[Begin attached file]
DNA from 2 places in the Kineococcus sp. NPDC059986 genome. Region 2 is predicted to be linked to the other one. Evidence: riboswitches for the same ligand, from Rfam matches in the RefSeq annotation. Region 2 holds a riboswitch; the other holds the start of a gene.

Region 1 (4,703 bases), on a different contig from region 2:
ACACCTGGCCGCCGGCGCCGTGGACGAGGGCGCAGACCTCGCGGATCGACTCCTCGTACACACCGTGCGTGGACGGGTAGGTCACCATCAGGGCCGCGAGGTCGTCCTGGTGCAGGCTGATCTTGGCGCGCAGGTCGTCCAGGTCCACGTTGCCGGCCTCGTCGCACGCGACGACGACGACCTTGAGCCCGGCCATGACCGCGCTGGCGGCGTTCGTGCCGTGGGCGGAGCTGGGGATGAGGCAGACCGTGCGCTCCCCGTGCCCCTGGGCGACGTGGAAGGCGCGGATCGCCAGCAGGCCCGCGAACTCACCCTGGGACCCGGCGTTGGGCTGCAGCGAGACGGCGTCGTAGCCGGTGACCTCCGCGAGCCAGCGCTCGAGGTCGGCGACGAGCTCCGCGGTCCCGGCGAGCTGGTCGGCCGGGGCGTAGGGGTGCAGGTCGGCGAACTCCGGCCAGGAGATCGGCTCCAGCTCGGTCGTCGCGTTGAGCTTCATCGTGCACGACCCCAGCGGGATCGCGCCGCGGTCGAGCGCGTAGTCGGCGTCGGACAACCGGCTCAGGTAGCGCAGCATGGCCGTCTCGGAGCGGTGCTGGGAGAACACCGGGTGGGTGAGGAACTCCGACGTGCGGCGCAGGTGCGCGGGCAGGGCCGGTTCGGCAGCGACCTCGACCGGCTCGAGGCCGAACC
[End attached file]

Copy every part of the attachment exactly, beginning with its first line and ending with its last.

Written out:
DNA from 2 places in the Kineococcus sp. NPDC059986 genome. Region 2 is predicted to be linked to the other one. Evidence: riboswitches for the same ligand, from Rfam matches in the RefSeq annotation. Region 2 holds a riboswitch; the other holds the start of a gene.

Region 1 (4,703 bases), on a different contig from region 2:
ACACCTGGCCGCCGGCGCCGTGGACGAGGGCGCAGACCTCGCGGATCGACTCCTCGTACACACCGTGCGTGGACGGGTAGGTCACCATCAGGGCCGCGAGGTCGTCCTGGTGCAGGCTGATCTTGGCGCGCAGGTCGTCCAGGTCCACGTTGCCGGCCTCGTCGCACGCGACGACGACGACCTTGAGCCCGGCCATGACCGCGCTGGCGGCGTTCGTGCCGTGGGCGGAGCTGGGGATGAGGCAGACCGTGCGCTCCCCGTGCCCCTGGGCGACGTGGAAGGCGCGGATCGCCAGCAGGCCCGCGAACTCACCCTGGGACCCGGCGTTGGGCTGCAGCGAGACGGCGTCGTAGCCGGTGACCTCCGCGAGCCAGCGCTCGAGGTCGGCGACGAGCTCCGCGGTCCCGGCGAGCTGGTCGGCCGGGGCGTAGGGGTGCAGGTCGGCGAACTCCGGCCAGGAGATCGGCTCCAGCTCGGTCGTCGCGTTGAGCTTCATCGTGCACGACCCCAGCGGGATCGCGCCGCGGTCGAGCGCGTAGTCGGCGTCGGACAACCGGCTCAGGTAGCGCAGCATGGCCGTCTCGGAGCGGTGCTGGGAGAACACCGGGTGGGTGAGGAACTCCGACGTGCGGCGCAGGTGCGCGGGCAGGGCCGGTTCGGCAGCGACCTCGACCGGCTCGAGGCCGAACC